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Beauty Is Wedging an RZ350 Motor into an RS250 Frame

06/20/2017 @ 12:37 pm, by Jensen BeelerADD COMMENTS

I am about to ruin your day, because I am going to show you something that you will want very badly, but can’t have. It is what happens when you have the best of both worlds. It is the two-wheeled version of having your cake and eating it too. 

This machine is called the Yamaprilia, and as the name implies, it is a mashup of the Yamaha RZ350 and the Aprilia RS250. Using the two-stroke, twin-cylinder engine from the RZ350, and the twin-spar aluminum chassis of the RS250, owner Gareth Evans is looking for the best of both worlds.

The build is an interesting one – and is featured by our friends at BikeEXIF – as it involves Evans fabricating more than a few parts himself – something that is easier to do when you have a background in mechanical engineering, like Evans does.

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Oh My, The “Miracle Mike” Is One Tasty Indian Scout Build

06/15/2017 @ 7:31 pm, by Jensen BeelerADD COMMENTS

That’s it. Hell must be freezing over, as I just had to mop up the floor after looking at photos of a cruiser. What you see here is called the “Miracle Mike” and it is the creation of the minds at Young Guns Speed Shop.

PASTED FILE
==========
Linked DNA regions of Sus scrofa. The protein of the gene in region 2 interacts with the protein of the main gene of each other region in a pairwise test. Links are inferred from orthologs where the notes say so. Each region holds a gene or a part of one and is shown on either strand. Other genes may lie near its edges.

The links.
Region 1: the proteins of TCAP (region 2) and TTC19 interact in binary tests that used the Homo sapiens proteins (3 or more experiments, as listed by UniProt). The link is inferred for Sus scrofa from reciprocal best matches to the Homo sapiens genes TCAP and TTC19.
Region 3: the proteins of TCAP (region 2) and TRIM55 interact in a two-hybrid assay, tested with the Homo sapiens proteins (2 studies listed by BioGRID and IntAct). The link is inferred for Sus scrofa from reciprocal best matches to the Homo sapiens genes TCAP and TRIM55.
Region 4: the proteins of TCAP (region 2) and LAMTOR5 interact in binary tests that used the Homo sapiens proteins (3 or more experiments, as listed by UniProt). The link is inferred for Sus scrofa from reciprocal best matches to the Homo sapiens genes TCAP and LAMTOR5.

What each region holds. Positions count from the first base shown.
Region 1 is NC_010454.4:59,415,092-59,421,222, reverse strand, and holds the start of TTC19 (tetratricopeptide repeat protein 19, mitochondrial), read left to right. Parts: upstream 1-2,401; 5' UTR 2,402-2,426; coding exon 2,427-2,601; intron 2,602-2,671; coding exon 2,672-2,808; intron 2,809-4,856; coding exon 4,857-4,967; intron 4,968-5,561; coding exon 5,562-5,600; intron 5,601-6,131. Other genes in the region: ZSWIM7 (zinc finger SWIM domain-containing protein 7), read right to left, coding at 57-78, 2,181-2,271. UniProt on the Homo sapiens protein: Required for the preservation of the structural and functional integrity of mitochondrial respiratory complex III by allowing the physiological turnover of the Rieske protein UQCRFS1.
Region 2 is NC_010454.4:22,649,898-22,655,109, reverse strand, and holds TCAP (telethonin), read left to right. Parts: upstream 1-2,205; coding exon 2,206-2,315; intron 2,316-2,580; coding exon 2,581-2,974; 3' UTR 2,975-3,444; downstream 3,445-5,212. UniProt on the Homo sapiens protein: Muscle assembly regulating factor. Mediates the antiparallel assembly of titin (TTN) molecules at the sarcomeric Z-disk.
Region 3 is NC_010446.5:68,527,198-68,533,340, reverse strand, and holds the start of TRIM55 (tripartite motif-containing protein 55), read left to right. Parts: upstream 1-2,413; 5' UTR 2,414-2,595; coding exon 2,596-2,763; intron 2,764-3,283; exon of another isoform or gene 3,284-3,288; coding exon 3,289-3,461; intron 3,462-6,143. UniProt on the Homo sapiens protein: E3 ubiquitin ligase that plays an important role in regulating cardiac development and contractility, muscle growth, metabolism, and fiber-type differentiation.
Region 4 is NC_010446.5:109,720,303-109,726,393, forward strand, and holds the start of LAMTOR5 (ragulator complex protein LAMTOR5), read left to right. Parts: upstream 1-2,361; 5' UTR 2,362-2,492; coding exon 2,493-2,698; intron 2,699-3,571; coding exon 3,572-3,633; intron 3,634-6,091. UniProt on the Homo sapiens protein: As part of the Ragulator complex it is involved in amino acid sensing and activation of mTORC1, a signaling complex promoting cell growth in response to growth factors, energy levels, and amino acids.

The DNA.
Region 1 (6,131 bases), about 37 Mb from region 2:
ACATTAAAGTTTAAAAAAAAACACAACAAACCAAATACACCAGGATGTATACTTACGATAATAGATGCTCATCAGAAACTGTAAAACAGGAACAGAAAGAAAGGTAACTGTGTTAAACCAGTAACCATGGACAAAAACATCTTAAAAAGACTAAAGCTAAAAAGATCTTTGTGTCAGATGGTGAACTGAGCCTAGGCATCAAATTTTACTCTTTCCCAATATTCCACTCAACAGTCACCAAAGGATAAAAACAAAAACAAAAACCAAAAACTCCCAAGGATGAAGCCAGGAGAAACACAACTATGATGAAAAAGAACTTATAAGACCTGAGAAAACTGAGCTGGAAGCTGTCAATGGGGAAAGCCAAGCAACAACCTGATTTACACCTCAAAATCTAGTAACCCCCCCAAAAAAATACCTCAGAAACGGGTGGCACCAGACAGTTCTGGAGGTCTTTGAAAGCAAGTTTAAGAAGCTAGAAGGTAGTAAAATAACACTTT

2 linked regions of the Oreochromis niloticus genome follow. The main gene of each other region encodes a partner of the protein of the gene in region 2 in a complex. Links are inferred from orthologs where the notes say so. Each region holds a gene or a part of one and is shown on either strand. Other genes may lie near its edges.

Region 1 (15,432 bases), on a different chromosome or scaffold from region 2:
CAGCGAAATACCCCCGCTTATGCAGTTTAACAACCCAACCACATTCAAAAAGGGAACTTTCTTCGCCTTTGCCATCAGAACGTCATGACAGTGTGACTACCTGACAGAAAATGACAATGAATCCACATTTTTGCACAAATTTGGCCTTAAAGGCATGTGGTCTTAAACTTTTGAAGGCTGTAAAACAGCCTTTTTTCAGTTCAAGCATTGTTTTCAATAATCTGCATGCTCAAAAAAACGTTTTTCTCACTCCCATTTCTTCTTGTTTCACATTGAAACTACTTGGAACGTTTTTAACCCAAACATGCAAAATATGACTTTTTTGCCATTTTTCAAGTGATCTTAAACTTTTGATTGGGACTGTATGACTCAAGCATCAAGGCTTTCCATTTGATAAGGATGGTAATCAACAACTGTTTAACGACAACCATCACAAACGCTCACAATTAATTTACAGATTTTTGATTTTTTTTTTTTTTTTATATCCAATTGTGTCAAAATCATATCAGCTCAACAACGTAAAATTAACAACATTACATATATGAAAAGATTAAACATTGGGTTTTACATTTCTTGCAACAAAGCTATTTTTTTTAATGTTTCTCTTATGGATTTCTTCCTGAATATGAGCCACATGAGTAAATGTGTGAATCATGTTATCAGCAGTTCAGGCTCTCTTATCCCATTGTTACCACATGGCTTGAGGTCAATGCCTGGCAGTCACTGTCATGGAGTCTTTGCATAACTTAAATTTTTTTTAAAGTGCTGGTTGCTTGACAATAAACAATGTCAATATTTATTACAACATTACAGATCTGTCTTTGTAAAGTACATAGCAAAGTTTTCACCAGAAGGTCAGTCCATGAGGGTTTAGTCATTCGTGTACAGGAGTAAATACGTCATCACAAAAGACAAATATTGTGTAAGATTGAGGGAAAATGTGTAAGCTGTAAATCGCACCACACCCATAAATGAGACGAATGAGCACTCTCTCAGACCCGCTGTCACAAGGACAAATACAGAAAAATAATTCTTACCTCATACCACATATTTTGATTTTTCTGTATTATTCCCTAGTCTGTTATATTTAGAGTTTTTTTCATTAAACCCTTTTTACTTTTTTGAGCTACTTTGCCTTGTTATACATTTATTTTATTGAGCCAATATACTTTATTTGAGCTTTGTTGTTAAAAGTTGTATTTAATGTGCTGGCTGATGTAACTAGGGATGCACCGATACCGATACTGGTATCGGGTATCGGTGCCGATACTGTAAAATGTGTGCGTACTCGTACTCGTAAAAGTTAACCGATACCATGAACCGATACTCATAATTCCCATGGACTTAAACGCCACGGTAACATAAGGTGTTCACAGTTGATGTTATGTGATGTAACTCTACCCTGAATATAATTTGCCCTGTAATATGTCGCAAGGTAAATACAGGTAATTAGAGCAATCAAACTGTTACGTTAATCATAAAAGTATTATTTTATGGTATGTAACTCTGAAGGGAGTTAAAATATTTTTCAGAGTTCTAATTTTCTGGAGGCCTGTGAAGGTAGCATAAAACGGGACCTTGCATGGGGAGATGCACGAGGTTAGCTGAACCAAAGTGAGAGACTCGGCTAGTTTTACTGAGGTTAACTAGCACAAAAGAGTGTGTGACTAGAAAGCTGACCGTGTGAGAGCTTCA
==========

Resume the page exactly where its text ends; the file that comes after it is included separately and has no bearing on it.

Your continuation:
The bike is built off the Indian Scout, an affordable entry-level cruiser that boasts pretty good performance for its $10,000 price tag, but is generally a pass for anyone that likes leaning more than 31°.

Here at Asphalt & Rubber, we’ve had a bit of time on both the Scout and its sibling, the Victory Octane, and found the models to be potent, but in need of a better gearbox and front brakes…and a serious diet wouldn’t hurt too.

Bargain basement suspension also holds back the Scout and Octane, and generally the built quality and switchgear is what you would expect from price-point machines. Other than that, Mrs. Lincoln, they’re perfectly fine machines.

The Swiss minds at Young Guns seemed to think the same, making smart improvements to the Indian Scout for their creation. And heck, a little nitrous “go juice” never hurts, right?

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More Photos and Details of the MV Agusta RVS #1

06/13/2017 @ 2:56 pm, by Jensen BeelerADD COMMENTS

Yesterday we showed you the MV Agusta RVS #1, the first creation from the Italian marque’s Reparto Veicoli Speciali program, which is making limited run machines out of MV Agusta models.

Reparto Veicoli Speciali comes straight out of the Castiglioni Research Center, MV Agusta’s design studio, and this division will focus solely on making dedicated bikes for special customers. One bike, one customer, is the premise.

The RVS #1 might bear familiar lines to the MV Agusta Brutale 800, but this machine is hand-built and features the most powerful three-cylinder engine in MV Agusta’s lineup, with 150 hp coming from the 350 lbs (and Euro IV compliant) machine.